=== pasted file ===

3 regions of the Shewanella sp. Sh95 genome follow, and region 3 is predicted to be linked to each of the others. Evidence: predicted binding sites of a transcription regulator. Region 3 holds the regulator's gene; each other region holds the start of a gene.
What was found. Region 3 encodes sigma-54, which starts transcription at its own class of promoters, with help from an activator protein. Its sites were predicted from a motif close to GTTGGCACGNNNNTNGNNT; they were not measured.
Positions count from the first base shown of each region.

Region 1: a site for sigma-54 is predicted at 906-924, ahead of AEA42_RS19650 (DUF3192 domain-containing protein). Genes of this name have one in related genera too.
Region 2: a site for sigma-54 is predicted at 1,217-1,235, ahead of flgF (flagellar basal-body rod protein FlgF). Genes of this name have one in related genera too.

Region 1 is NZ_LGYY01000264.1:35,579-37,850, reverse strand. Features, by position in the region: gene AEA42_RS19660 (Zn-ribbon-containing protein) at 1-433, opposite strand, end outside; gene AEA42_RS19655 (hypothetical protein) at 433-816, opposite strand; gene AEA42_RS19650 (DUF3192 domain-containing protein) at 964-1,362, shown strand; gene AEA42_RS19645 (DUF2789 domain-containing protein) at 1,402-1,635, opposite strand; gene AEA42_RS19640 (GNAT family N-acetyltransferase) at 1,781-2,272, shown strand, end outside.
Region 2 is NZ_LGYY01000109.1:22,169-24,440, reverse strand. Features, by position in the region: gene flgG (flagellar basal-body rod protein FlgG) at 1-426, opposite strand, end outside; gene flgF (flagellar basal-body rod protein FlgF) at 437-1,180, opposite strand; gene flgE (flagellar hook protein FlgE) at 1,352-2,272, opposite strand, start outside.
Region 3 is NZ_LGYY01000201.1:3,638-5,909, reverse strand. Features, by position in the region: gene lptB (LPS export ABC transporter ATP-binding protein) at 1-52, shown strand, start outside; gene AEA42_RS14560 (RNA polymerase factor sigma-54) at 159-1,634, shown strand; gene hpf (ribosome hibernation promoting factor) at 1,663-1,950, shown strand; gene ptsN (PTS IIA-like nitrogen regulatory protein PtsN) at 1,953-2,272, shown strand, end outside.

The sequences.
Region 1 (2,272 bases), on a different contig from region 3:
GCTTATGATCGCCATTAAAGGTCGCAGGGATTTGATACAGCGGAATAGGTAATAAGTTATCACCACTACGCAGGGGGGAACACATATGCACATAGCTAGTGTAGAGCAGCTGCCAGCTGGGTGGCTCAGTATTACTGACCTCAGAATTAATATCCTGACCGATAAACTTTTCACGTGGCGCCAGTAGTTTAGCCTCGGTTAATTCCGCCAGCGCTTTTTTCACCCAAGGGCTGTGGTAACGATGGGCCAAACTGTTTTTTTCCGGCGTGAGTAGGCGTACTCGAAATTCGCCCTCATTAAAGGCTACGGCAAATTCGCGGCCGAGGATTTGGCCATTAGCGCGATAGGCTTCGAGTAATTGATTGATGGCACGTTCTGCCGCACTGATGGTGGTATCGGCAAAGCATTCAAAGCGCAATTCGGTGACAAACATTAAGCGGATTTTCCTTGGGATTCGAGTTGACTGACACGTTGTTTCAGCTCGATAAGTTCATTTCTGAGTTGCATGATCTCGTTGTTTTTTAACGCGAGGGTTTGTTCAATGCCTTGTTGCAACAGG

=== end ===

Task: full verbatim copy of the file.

3 regions of the Shewanella sp. Sh95 genome follow, and region 3 is predicted to be linked to each of the others. Evidence: predicted binding sites of a transcription regulator. Region 3 holds the regulator's gene; each other region holds the start of a gene.
What was found. Region 3 encodes sigma-54, which starts transcription at its own class of promoters, with help from an activator protein. Its sites were predicted from a motif close to GTTGGCACGNNNNTNGNNT; they were not measured.
Positions count from the first base shown of each region.

Region 1: a site for sigma-54 is predicted at 906-924, ahead of AEA42_RS19650 (DUF3192 domain-containing protein). Genes of this name have one in related genera too.
Region 2: a site for sigma-54 is predicted at 1,217-1,235, ahead of flgF (flagellar basal-body rod protein FlgF). Genes of this name have one in related genera too.

Region 1 is NZ_LGYY01000264.1:35,579-37,850, reverse strand. Features, by position in the region: gene AEA42_RS19660 (Zn-ribbon-containing protein) at 1-433, opposite strand, end outside; gene AEA42_RS19655 (hypothetical protein) at 433-816, opposite strand; gene AEA42_RS19650 (DUF3192 domain-containing protein) at 964-1,362, shown strand; gene AEA42_RS19645 (DUF2789 domain-containing protein) at 1,402-1,635, opposite strand; gene AEA42_RS19640 (GNAT family N-acetyltransferase) at 1,781-2,272, shown strand, end outside.
Region 2 is NZ_LGYY01000109.1:22,169-24,440, reverse strand. Features, by position in the region: gene flgG (flagellar basal-body rod protein FlgG) at 1-426, opposite strand, end outside; gene flgF (flagellar basal-body rod protein FlgF) at 437-1,180, opposite strand; gene flgE (flagellar hook protein FlgE) at 1,352-2,272, opposite strand, start outside.
Region 3 is NZ_LGYY01000201.1:3,638-5,909, reverse strand. Features, by position in the region: gene lptB (LPS export ABC transporter ATP-binding protein) at 1-52, shown strand, start outside; gene AEA42_RS14560 (RNA polymerase factor sigma-54) at 159-1,634, shown strand; gene hpf (ribosome hibernation promoting factor) at 1,663-1,950, shown strand; gene ptsN (PTS IIA-like nitrogen regulatory protein PtsN) at 1,953-2,272, shown strand, end outside.

The sequences.
Region 1 (2,272 bases), on a different contig from region 3:
GCTTATGATCGCCATTAAAGGTCGCAGGGATTTGATACAGCGGAATAGGTAATAAGTTATCACCACTACGCAGGGGGGAACACATATGCACATAGCTAGTGTAGAGCAGCTGCCAGCTGGGTGGCTCAGTATTACTGACCTCAGAATTAATATCCTGACCGATAAACTTTTCACGTGGCGCCAGTAGTTTAGCCTCGGTTAATTCCGCCAGCGCTTTTTTCACCCAAGGGCTGTGGTAACGATGGGCCAAACTGTTTTTTTCCGGCGTGAGTAGGCGTACTCGAAATTCGCCCTCATTAAAGGCTACGGCAAATTCGCGGCCGAGGATTTGGCCATTAGCGCGATAGGCTTCGAGTAATTGATTGATGGCACGTTCTGCCGCACTGATGGTGGTATCGGCAAAGCATTCAAAGCGCAATTCGGTGACAAACATTAAGCGGATTTTCCTTGGGATTCGAGTTGACTGACACGTTGTTTCAGCTCGATAAGTTCATTTCTGAGTTGCATGATCTCGTTGTTTTTTAACGCGAGGGTTTGTTCAATGCCTTGTTGCAACAGG